“The password that will unlock the classroom door remains in the teacher’s head; understanding what questions teachers ask and what criteria they apply is essential to unlocking that door.” Cuban
In the beautifully written paper, “Powerful Hidden Forces Affecting Teacher’s Appraisal and Adoption of Innovative Technology” by April Lynn Luehmann, Indiana University; the author provides research into the factors that affect the decision making process of teachers when offered a technology innovation. The paper examines a number of important issues that are important for technology leaders and educational reformers to consider when seeking to introduce innovation and change into the classroom.
Luehmann’s research confirms that teachers are indeed gatekeepers to their classrooms. It is the teacher who decides which curriculum, pedagogical, and technological innovations and strategies will be employed. For many of us, this role of Teacher/Gatekeeper is a source of frustration; an obstacle that takes enormous energy and effort to overcome. Luehmann argues that this is not a negative but a great strength of our system.
“…It is a great asset of our educational system that the one who knows best his/her own limitations and abilities, the cognitive makeup of the class, the abilities of the students, what could potentially be accomplished under the very real constraints of the local situation (including fire drills, parent involvement, available resources, standardized test pressures, etc.) is the person who has the final word on what is allowed into the classroom and to what degree.
The teacher is the one who is most directly responsible for the academic, as well as the motivational successes and failures, accomplishments and limitations of the classroom experiences throughout the year. It is essential that this professional who has so much responsibility also maintains the power necessary to make the decisions, such as whether or not to use a technology-rich, project-based curriculum.”
The role of Gatekeeper is one that most teachers hold to with great tenacity. Teachers teach with their whole selves. They invest much of their personal identity in their teaching. Whether they are conscious of it or not, they do not pursue the profession as a strictly an intellectual exercise.
“Because they have invested so much both personally as well as professionally into the creation, continuation, and preservation of a safe, productive, and enriching learning environment filled with opportunities for students’ conceptual growth, they are passionate about their rights and responsibilities to autonomy. In fact, one interesting finding of Hawthorne’s (1992) small study was that teachers are willing to consider “subversive” activities to protect their professional autonomy when they feel external organizational pressure.
Nias (1996) attributes the deeply affective nature of teachers’ perceptions of their work to three causes: teaching is a profession that focuses on the needs of people and is therefore emotional in nature; teachers invest their whole selves into their work which therefore has consequences with respect to identity, self-esteem, and self-confidence as well as an element of vulnerability; and teachers have passionate feelings about their profession because they invest so much in the work and the values that are embodied in the profession.”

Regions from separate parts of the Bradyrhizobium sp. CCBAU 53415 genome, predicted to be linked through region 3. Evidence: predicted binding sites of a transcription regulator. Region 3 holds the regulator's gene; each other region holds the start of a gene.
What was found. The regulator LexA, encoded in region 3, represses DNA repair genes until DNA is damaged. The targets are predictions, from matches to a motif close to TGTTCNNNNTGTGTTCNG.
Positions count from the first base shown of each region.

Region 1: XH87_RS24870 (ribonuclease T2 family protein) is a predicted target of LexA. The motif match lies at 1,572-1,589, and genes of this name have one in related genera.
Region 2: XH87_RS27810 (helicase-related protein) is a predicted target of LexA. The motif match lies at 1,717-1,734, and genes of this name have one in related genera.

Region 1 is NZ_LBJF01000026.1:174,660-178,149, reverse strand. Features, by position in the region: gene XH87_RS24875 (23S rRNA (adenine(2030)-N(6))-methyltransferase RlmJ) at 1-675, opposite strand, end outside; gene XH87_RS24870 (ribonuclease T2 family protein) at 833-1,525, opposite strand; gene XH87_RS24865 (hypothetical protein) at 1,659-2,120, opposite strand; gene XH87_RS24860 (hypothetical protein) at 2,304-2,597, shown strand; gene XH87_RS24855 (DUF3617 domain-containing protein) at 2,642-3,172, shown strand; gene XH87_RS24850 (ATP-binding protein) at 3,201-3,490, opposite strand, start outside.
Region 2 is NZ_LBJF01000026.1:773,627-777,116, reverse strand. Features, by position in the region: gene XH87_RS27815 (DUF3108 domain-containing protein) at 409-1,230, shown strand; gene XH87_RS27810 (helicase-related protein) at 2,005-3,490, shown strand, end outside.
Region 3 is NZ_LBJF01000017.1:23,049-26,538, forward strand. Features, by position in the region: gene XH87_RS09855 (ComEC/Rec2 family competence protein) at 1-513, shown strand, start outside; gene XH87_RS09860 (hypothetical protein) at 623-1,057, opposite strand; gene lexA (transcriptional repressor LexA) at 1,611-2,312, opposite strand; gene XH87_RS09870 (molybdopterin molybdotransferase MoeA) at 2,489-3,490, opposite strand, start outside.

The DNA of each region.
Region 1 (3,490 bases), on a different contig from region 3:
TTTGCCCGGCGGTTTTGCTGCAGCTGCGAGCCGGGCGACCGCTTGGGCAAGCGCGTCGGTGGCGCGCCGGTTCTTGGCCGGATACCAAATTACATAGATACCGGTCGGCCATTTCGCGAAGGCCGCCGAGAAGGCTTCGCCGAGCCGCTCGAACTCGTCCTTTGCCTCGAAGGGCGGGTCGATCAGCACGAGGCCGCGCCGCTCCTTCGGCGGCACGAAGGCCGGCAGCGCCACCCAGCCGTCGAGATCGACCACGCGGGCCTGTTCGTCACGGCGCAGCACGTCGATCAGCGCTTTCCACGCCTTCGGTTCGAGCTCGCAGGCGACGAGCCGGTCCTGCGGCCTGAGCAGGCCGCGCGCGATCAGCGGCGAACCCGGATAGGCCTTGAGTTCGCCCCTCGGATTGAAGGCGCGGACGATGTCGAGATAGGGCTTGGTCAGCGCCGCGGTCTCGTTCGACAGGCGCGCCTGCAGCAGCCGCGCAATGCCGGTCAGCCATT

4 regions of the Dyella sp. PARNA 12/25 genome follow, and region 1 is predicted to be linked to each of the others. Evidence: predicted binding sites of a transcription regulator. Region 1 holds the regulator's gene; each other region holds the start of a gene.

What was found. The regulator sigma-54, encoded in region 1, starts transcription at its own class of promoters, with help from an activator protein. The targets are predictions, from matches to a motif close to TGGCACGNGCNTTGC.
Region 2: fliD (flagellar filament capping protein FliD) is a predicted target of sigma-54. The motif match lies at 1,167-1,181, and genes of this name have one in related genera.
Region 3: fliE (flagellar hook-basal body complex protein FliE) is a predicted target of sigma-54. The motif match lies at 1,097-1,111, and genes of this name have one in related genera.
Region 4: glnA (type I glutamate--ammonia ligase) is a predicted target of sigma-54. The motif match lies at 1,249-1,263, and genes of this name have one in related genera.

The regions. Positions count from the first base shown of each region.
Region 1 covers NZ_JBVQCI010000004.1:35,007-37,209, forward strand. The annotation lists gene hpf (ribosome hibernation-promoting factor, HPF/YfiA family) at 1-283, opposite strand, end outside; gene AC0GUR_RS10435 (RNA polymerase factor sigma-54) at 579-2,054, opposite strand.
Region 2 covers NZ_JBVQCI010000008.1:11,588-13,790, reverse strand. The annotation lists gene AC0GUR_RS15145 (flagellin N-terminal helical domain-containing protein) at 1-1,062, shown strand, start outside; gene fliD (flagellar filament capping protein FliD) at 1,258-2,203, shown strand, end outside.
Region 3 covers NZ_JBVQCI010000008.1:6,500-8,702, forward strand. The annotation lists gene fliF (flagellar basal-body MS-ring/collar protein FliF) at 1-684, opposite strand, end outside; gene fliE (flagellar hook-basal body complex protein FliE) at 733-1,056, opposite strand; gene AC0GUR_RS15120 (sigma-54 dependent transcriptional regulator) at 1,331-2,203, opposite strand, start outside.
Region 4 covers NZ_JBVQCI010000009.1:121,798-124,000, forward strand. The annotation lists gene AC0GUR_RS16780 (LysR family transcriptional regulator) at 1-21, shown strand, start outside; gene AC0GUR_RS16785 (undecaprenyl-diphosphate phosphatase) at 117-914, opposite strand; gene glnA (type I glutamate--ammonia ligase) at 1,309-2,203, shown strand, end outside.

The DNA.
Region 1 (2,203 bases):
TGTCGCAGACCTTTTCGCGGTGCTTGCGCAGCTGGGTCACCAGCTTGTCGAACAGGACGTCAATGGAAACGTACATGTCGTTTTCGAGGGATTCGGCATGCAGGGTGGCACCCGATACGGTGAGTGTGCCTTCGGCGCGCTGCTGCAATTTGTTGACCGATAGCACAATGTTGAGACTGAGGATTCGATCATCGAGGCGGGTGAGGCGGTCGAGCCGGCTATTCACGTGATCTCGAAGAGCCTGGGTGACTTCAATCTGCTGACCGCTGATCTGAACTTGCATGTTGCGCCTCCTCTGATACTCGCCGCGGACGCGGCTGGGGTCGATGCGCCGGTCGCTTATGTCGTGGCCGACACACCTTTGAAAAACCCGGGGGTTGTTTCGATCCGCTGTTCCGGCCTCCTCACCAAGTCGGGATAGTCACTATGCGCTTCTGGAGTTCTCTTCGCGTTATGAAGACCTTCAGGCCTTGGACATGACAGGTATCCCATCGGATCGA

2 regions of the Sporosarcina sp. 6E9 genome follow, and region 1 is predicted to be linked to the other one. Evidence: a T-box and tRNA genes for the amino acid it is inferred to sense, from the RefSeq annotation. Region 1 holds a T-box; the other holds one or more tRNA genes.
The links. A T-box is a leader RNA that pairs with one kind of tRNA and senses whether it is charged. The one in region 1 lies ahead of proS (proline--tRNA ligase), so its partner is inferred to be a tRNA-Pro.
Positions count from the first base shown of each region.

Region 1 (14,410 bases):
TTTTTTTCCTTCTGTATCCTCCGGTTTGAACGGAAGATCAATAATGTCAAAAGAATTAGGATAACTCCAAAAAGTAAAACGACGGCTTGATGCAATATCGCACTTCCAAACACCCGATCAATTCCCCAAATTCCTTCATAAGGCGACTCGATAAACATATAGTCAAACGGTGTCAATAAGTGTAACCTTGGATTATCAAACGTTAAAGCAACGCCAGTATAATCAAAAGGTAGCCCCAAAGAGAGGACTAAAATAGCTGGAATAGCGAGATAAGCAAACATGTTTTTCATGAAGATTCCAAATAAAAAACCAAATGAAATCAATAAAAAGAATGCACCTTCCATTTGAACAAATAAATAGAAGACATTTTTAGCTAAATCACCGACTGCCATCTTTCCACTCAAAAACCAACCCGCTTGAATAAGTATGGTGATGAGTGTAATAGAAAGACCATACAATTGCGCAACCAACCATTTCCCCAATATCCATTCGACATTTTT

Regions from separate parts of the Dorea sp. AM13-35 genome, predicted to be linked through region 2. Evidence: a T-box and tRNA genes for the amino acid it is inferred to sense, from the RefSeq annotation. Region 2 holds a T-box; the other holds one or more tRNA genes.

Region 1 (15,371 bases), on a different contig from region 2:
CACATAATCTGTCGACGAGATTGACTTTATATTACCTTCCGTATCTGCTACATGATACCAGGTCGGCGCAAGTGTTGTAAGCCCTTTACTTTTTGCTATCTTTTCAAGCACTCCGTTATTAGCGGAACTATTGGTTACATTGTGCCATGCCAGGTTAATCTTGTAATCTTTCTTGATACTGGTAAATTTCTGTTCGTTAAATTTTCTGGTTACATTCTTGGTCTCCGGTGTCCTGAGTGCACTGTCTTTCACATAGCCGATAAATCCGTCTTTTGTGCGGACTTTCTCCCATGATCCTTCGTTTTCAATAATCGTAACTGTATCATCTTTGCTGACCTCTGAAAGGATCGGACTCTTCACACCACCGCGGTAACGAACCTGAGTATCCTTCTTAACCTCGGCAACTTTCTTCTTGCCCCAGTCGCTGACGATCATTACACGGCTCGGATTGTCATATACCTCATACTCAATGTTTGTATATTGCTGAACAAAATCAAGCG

Sometimes when our best efforts are rebuffed by Teacher/Gatekeepers, we are tempted to use whatever power and authority we can muster to override them. It may come in the form of a “top down” mandate to adopt the innovation in some way. Often these mandates come with significant political risk and teacher resentment. The outcome may have modest results or engender nothing more than minimal and grudging compliance. Leuhmann’s research presents us with a roadmap that can help us succeed as change agents without trashing the Teacher/Gatekeeper role.
“Given that the teacher is the gatekeeper of curricular innovation, it is essential that designers understand the criteria teachers use to support their judgments regarding the appraisal and adoption of innovative curricula into their classrooms (Liu, 2000a; 2000b). Though national and state calls are pushing for teachers to use technology in their classroom in meaningful ways and to engage students in authentic and sustained inquiry, the decision to adopt this type of curricular option is still, by Roger’s (1995) definition, an “optional innovation-decision,” in that teachers often have the autonomy to make these decisions on an individual basis.
If we embrace the role teachers play as gatekeepers for their classrooms, and foster a better understanding of their decision making process; we may be able to blend with the protective energy they feel towards their students and their classrooms. In my next post, I will begin to explore Leuhmann’s research in more detail. It is an amazing piece of work that provides powerful insights into the decision making process of these well-intentioned and tenacious gatekeepers. What it reveals should cause us to pause and rethink our strategies for change.